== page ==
voiceBoks® - The Voice of Parenthood
mental condition in kids

Could Your Child Have a Mental Disorder or Is It Paranoia?

It is only natural for a caring parent to worry about his or her child. Wondering if your child might have mental health disorder is reasonable, especially when your child seems to be acting unusually different from kids around them. However, is there a way to tell if your child is really out of sorts with a mental condition or are they just fascinatingly special?

connecting with kids quote

13 to 20 percent of children suffer from some type of mental health disorder every year. The most common disorders are reported to include hyperactive disorder, anxiety, eating disorder, and depression. The following are the four most telling signs:

4 Telling Signs of a Potential Mental Disorder

  1. Hyperactivity
  2. Attention deficit hyperactivity disorder (ADHD) disorder is a condition that very difficult to deal with. Signs might include focusing on the subject at hand, grades that suffer on a very significant and obvious scale, acting up at school and in public places, and misbehaving impulsively. Trying to get your child to sit still on almost every occasion is very challenging.

  3. Anxiety
  4. An anxiety disorder takes on many forms for children. In essence, a parent must be vigilant of several signs associated with different anxiety disorders. For example, this could be obsessive compulsive behavior like excessively counting trees while driving or obsessing over a comment made at school or at home. Different types of phobias are included in this category. Some children have phobias so severe that they interfere with day-to-day happenings.

  5. Eating Disorder Signs
  6. It might seem a little odd to talk about eating disorders for young children, but it has been known to be a significant sign of a mental health condition. Signs could include binge-eating due to stress and depression that lasts longer than you might think would otherwise be normal.

    If binge-eating is happening, a change in diet could be your first help. After all, much of our behavior and how we look and feel has a lot to do with the food we eat. Food provides comfort and nourishment, but those with an eating disorder look at food as a remedy. So if binge eating is still an issue after their change in diet, then it may be a good time to speak with a health professional or perhaps a social worker who is certified to recognize and help in these types of situations.

  7. Depression
  8. Depression usually affects children in two different ways. Some children seem to feel persistently sad. It may seem odd since most kids don’t necessarily have a reason to be sad, but the feeling might still be there. Others could experience mood swings without any causation.

These disorders can be devastating to your child’s life in more ways than one. For some parents, they worry about being too paranoid, but it’s one of the gifts we are given, isn’t it? The gift to pay attention to what our hearts and instincts are telling us. After all, if we don’t help them when our kids need it most, then who else would?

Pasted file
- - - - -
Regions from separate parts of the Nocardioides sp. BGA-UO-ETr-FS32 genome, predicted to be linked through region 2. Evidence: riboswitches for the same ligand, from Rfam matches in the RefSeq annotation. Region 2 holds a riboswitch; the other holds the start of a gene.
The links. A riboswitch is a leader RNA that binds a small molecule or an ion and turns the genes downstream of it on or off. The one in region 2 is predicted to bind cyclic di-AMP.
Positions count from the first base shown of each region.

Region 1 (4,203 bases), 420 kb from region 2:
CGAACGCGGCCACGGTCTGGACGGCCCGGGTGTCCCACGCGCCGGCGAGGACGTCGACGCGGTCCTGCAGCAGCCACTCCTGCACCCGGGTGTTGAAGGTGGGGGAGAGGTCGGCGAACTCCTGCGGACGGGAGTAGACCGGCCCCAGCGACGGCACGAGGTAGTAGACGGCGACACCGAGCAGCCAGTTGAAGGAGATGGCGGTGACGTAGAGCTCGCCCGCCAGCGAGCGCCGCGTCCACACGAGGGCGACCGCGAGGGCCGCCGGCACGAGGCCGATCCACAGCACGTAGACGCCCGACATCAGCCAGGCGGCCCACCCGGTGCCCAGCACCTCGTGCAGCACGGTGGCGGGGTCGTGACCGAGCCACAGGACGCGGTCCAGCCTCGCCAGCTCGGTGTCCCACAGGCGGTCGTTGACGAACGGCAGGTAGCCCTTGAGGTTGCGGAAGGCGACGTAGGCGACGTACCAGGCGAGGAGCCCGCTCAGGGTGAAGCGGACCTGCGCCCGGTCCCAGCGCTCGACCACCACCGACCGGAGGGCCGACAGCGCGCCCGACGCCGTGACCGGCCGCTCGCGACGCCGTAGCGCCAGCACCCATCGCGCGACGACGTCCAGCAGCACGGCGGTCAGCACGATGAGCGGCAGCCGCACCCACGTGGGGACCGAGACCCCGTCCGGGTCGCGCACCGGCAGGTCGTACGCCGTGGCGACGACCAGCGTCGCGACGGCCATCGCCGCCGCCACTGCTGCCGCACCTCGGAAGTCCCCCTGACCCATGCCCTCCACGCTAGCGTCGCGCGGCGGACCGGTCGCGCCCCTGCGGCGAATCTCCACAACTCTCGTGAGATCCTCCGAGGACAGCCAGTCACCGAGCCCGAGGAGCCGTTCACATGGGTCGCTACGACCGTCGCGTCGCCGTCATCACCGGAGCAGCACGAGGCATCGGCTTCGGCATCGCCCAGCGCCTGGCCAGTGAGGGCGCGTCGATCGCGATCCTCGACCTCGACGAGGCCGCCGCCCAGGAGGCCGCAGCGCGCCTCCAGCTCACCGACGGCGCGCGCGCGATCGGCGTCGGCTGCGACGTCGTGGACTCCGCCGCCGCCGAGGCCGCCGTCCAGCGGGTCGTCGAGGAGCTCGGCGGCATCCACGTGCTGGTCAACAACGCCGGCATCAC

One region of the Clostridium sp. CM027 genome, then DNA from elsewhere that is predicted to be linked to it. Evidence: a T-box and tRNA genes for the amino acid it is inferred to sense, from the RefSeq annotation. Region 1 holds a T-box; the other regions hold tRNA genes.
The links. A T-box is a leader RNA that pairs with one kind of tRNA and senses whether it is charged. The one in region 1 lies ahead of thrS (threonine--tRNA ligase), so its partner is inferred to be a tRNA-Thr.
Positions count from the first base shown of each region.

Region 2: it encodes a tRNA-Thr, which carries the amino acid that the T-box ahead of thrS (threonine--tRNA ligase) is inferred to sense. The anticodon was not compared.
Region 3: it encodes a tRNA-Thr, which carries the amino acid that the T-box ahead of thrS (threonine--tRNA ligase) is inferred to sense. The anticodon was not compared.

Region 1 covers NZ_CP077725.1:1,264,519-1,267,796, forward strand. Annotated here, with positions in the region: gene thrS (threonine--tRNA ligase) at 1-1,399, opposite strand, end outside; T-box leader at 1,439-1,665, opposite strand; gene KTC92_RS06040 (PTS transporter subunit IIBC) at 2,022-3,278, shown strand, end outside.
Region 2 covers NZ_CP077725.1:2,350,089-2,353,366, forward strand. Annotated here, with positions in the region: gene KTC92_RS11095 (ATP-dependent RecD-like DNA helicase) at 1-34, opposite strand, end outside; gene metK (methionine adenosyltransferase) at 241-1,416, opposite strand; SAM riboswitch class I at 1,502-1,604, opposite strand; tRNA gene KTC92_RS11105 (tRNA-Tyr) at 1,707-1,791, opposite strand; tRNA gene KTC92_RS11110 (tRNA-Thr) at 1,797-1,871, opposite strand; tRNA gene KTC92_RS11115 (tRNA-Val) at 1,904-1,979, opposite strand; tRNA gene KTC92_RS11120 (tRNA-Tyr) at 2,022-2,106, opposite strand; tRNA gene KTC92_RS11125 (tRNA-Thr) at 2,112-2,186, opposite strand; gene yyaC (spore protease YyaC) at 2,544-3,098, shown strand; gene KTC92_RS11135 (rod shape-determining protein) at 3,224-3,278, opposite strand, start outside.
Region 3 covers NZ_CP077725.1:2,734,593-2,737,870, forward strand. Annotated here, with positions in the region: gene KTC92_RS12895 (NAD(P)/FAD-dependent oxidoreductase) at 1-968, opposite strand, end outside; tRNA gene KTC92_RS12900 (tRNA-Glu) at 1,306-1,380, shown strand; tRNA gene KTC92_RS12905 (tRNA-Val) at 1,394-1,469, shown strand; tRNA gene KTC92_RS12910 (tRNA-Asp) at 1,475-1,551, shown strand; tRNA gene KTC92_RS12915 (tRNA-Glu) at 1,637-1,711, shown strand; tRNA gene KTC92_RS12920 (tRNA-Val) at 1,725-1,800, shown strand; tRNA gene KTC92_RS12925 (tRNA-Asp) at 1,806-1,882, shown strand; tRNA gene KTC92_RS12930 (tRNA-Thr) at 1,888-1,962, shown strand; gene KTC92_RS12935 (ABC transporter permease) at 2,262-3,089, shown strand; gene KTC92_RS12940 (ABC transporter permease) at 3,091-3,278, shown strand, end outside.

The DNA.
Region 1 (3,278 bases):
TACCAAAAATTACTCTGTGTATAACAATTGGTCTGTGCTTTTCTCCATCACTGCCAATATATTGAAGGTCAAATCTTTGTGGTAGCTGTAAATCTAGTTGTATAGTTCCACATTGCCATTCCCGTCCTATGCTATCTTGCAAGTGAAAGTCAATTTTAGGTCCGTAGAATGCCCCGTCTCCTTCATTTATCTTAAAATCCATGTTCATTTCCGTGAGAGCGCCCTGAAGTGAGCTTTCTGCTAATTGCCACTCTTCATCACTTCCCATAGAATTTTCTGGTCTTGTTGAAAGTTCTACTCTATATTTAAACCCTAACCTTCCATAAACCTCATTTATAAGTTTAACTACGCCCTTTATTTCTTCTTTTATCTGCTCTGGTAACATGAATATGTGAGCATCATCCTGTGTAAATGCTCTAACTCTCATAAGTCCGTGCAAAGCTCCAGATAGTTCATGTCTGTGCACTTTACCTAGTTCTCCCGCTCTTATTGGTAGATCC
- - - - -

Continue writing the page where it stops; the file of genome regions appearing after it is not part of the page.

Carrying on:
Hannah Whittenly

Hannah Whittenly is a freelance writer and mother of two from Sacramento, CA. She graduated from the University of California-Sacramento with a degree in Journalism.

11 comments

This site uses Akismet to reduce spam. Learn how your comment data is processed.

  • I am sure it is going to be a huge worry for any parent when your child behaves in a different way than other children. This is such a great resource to keep a note to help anyone identify the symptoms related to such issues, so you could find ways to help them grow better!

  • Such a great piece. As someone who suffers from a mental illness and has it in my family background, I try to keep an eye out for any telltale signs that my daughter may be presenting. I do the same with my niece and nephew. Mental illness/disorders in little ones is a very real thing and something we should address as quickly as possible if it is spotted.

  • Such a good list and so glad you share this with good information with us , I’m not yet a parent but this will help for the future.

  • Thank you for spreading this knowledge. As a mother of a young adult with anxiety and depression we need more focus on these disorders so we can get our kids the help they need.

  • Hey Hannah, I really love this sentence in your piece “The gift to pay attention to what our hearts and instincts are telling us”. I respectfully suggest that that is the most important sentence too. We are in the era of ‘disorders’ and ‘diagnoses’, and it’s eroding the trust that parents have in their hearts and instincts. Much of what you describe is normal, VERY difficult, as you correctly say, but oft over-diagnosed and medicated as disorders. So they may not have a ‘condition’ but may still need help and assistance. How we label these things can affect both us and them. Second opinions can be helpful – and from different types of professionals to get a balanced opinion. But as you say, listening to heart and instinct will likely yield all the information needed. And I guess bottom line is if you are willing to assist, that in itself is a vital form of assistance, and sometimes the only type required.

About Author

Hannah Whittenly

Hannah Whittenly is a freelance writer and mother of two from Sacramento, CA. She graduated from the University of California-Sacramento with a degree in Journalism.